The American economy, experts cautiously say, is strengthening. According to a recent NPR report, many households have recovered most of their wealth lost in the 2008 Wall Street fiasco. Consequently, consumer confidence is at a five-year high, and spending is up.

More spending means a more robust economy and an increase in hiring, and more money in consumers' pockets usually leads to a bump in spending. Around and around it goes. Theoretically, the good vibrations leave few untouched.

The improving economic climate may offer a chance for us to get right with our finances—both paying down debt, and addressing our skewed, and often sinful, views of money.

Freedom to spend as we desire—as often, as much, on whatever—is one of the blessings of a free-market economy, we Americans say. Problems emerge, though, with distortion. Greed scoops up more money than it is needed. Stinginess refuses to share. Prodigal spending thinks of only the here and now, and often uses credit to pay for it. Narcissism sees money as a tool for satisfying our own needs and wants.

A year ago, my husband and I were in deep financial trouble. Years of recklessly contributing to the economy with big spending, all done on credit cards, took their toll. We found ourselves with five figures' worth of debt, and no clear plan for getting out. Monthly payments were as much a part of our lives as our children.

Despite the fact that we are Christians, our approach to money was all wrong. To us money was currency, that which with we could buy shelter, food, clothes, fun, status, and security. A sermon series at church changed everything. It wasn't new information, but this time God had us ready to hear.

"Money isn't 'ours' in the sense that we're somehow entitled to it," the pastor said. "It is a gift of God, the Giver of all good things. And God gives money to us to steward it well, not to worship it or to think so little of it that we're frivolous."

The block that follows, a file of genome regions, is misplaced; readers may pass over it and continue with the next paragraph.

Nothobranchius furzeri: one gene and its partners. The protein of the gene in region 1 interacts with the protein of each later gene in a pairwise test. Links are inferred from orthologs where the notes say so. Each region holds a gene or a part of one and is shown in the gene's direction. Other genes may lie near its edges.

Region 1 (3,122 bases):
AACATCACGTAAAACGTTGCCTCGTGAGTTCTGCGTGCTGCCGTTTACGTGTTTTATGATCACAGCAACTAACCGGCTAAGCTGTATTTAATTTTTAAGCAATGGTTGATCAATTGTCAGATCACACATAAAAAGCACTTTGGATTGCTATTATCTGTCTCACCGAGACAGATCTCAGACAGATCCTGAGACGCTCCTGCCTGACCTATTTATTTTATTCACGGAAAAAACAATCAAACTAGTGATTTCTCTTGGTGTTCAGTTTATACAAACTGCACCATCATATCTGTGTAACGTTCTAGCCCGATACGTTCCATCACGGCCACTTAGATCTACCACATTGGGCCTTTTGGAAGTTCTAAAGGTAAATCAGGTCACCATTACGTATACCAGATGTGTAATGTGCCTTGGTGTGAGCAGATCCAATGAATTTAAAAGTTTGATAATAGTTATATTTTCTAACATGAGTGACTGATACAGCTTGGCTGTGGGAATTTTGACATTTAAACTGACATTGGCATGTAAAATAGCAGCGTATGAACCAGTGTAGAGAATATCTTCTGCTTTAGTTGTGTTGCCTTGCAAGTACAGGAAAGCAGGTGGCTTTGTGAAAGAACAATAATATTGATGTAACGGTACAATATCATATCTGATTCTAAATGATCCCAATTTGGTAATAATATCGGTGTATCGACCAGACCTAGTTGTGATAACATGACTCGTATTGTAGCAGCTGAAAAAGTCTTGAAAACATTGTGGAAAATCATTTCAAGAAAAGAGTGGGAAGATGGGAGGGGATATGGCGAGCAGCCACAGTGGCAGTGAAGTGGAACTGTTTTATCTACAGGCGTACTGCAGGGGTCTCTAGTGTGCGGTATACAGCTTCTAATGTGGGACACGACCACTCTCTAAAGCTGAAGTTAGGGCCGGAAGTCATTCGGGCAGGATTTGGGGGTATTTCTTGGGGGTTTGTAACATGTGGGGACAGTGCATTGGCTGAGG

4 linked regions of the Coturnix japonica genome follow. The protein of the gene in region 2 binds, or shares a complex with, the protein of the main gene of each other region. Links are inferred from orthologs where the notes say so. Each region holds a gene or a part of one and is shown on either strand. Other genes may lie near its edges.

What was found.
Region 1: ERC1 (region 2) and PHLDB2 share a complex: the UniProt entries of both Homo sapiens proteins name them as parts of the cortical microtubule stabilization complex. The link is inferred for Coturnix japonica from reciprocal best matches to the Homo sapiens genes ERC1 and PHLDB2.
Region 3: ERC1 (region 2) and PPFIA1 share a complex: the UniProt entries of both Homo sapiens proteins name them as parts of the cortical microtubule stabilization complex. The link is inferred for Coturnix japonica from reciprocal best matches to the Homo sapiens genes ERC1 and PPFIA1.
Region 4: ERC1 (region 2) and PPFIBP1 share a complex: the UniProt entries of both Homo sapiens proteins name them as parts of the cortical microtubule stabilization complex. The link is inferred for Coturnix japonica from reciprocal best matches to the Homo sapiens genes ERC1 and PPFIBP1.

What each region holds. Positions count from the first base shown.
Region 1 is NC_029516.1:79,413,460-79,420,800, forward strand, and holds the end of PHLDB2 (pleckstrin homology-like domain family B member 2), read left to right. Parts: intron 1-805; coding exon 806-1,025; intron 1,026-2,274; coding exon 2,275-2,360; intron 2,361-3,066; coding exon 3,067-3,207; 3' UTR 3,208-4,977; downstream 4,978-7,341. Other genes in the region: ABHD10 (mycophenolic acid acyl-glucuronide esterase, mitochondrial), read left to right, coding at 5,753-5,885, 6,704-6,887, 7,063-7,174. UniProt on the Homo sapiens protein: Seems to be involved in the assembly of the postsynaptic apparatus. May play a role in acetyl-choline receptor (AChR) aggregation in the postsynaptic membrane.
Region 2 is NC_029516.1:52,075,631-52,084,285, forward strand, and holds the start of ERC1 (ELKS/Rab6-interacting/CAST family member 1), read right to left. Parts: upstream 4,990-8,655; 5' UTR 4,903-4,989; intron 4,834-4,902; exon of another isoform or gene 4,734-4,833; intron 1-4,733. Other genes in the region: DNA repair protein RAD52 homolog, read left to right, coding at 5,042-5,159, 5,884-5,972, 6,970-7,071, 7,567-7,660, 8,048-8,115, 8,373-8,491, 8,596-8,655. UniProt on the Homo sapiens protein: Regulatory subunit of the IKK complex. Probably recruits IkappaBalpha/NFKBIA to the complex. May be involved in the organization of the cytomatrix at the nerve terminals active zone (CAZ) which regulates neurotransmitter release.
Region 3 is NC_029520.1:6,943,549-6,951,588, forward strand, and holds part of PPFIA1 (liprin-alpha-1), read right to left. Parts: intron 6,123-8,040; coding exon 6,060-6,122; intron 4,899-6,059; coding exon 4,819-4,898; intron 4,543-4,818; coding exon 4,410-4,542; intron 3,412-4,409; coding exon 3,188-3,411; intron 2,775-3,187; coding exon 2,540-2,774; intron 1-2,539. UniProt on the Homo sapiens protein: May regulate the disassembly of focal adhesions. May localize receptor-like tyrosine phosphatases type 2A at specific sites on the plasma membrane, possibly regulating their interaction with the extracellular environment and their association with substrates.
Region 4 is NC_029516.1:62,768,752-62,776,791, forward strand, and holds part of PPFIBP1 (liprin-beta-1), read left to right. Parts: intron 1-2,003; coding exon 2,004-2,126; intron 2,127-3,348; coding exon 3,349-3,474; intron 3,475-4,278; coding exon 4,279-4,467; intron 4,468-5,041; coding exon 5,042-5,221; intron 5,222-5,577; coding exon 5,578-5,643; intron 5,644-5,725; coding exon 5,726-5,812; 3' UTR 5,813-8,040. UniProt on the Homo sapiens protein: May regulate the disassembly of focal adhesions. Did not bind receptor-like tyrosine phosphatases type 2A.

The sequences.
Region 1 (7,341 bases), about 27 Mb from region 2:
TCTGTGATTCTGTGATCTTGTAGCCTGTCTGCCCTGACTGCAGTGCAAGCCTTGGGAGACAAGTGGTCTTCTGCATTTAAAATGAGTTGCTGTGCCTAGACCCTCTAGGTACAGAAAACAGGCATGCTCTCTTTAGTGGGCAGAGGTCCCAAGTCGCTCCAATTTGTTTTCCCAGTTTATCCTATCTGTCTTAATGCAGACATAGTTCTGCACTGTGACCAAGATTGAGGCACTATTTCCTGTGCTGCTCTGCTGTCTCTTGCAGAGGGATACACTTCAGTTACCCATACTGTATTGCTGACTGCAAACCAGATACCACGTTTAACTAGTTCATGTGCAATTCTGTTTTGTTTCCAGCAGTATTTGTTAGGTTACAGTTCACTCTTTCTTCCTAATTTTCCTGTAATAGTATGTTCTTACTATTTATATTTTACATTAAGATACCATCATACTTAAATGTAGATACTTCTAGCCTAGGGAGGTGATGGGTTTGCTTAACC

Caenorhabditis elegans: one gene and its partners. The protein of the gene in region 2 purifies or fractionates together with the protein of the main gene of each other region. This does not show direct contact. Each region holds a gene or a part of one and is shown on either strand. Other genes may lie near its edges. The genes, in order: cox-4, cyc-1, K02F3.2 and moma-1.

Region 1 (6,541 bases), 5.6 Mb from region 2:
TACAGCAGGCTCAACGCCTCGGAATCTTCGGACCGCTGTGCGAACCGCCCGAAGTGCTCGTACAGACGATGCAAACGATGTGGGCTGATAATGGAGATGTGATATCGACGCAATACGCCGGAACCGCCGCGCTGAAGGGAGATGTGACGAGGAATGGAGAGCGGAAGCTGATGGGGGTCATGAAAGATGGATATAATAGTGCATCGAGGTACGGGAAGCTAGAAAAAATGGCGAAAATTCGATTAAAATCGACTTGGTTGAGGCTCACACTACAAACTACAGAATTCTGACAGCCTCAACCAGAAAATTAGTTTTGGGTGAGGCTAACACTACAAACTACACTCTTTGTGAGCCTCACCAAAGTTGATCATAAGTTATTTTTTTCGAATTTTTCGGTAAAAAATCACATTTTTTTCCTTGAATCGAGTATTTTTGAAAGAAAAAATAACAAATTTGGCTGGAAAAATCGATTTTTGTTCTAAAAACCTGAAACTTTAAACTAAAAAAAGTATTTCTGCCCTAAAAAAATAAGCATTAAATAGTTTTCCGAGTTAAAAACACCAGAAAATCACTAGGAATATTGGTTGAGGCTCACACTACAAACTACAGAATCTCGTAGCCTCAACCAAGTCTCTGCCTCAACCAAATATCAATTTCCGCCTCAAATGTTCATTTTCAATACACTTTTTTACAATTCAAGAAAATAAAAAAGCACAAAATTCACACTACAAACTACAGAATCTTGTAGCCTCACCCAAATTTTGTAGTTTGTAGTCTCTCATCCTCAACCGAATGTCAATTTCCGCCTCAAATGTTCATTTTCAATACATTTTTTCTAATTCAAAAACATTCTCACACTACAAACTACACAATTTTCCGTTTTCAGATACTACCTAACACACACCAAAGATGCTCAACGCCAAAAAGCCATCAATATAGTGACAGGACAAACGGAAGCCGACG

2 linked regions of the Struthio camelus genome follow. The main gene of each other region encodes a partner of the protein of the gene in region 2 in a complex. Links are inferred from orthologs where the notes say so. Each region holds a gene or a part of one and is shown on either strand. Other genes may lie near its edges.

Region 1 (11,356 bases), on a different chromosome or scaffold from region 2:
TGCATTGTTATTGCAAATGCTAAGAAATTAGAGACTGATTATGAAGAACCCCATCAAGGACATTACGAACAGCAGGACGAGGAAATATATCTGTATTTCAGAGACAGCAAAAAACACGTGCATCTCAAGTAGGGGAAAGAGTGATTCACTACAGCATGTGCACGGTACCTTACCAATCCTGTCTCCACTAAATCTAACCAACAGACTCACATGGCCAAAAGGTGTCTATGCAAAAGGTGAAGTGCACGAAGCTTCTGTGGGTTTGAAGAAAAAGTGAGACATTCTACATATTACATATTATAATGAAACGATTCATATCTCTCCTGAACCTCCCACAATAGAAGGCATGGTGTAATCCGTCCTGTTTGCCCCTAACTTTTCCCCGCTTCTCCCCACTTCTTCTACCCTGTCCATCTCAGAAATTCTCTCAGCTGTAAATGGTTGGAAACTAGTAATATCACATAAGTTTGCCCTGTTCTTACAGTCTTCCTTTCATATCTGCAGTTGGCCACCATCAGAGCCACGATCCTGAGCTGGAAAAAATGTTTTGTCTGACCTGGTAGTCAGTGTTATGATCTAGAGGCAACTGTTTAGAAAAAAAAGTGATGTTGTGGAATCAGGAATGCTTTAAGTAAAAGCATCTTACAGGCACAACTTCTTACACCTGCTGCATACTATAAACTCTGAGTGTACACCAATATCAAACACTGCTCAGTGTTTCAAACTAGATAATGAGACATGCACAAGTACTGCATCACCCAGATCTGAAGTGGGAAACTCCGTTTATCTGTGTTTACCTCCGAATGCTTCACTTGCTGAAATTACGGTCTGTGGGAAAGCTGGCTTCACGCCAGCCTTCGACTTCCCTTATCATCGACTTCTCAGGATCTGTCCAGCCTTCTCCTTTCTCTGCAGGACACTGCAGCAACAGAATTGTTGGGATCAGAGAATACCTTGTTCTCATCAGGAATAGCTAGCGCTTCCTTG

My husband and I unofficially enrolled ourselves in Dave Ramsey U (specifically his Seven Baby Steps), hit the restart button on our financial lives, and made huge shifts in the way that we were living. We're now less than $2,000 away from paying off our credit card debt, with a downsized lifestyle, a small amount of savings, and a radically different view of money. Apparently, we are not alone.

Americans' personal debt loads have steadily shrunk since 2008, and this year, more are making their monthly payments on time. As the economy strengthens, more of us see paying down debt as a real possibility, not just a far-off dream, and Ramsey's advice has become more popular and relevant than ever.

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Ironically, we may be more vulnerable now than the immediate months following the 2008 market crash. Much like King David in the aftermath of his sin with Bathsheba, we are quick to cry out to and lean on God in times of trouble. We cling to our Maker with more trust and faithfulness when all is awry.

When we gain strides, though, and begin to feel at peace, we are likely to stray. We forget that we do not live by bread alone, but by the very Word of God when our stomachs are satisfied. When we have enough of what we need, we tend to build bigger barns to hold it all and indulge further. We lose track of the truth that apart from God we are (have) nothing.